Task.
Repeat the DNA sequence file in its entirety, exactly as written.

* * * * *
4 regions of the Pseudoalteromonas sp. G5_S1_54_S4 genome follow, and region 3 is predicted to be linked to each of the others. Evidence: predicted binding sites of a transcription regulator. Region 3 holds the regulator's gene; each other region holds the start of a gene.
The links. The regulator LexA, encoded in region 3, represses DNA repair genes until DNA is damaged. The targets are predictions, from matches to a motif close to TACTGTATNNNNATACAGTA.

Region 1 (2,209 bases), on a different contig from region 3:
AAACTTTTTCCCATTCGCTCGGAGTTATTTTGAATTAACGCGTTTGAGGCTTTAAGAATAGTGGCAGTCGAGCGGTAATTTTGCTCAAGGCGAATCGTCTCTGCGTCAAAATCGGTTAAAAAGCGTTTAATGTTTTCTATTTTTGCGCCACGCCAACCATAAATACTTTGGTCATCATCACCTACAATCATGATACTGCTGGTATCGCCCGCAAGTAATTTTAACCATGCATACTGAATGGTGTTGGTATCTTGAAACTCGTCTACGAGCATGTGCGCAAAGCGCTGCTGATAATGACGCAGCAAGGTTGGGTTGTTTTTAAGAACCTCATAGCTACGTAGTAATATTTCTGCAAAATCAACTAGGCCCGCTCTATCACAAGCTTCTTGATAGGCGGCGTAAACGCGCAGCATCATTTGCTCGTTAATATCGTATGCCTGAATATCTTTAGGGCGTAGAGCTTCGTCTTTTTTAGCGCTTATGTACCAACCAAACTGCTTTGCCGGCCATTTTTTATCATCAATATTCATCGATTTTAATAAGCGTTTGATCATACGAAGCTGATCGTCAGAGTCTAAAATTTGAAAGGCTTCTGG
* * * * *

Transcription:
4 regions of the Pseudoalteromonas sp. G5_S1_54_S4 genome follow, and region 3 is predicted to be linked to each of the others. Evidence: predicted binding sites of a transcription regulator. Region 3 holds the regulator's gene; each other region holds the start of a gene.
The links. The regulator LexA, encoded in region 3, represses DNA repair genes until DNA is damaged. The targets are predictions, from matches to a motif close to TACTGTATNNNNATACAGTA.

Region 1 (2,209 bases), on a different contig from region 3:
AAACTTTTTCCCATTCGCTCGGAGTTATTTTGAATTAACGCGTTTGAGGCTTTAAGAATAGTGGCAGTCGAGCGGTAATTTTGCTCAAGGCGAATCGTCTCTGCGTCAAAATCGGTTAAAAAGCGTTTAATGTTTTCTATTTTTGCGCCACGCCAACCATAAATACTTTGGTCATCATCACCTACAATCATGATACTGCTGGTATCGCCCGCAAGTAATTTTAACCATGCATACTGAATGGTGTTGGTATCTTGAAACTCGTCTACGAGCATGTGCGCAAAGCGCTGCTGATAATGACGCAGCAAGGTTGGGTTGTTTTTAAGAACCTCATAGCTACGTAGTAATATTTCTGCAAAATCAACTAGGCCCGCTCTATCACAAGCTTCTTGATAGGCGGCGTAAACGCGCAGCATCATTTGCTCGTTAATATCGTATGCCTGAATATCTTTAGGGCGTAGAGCTTCGTCTTTTTTAGCGCTTATGTACCAACCAAACTGCTTTGCCGGCCATTTTTTATCATCAATATTCATCGATTTTAATAAGCGTTTGATCATACGAAGCTGATCGTCAGAGTCTAAAATTTGAAAGGCTTCTGG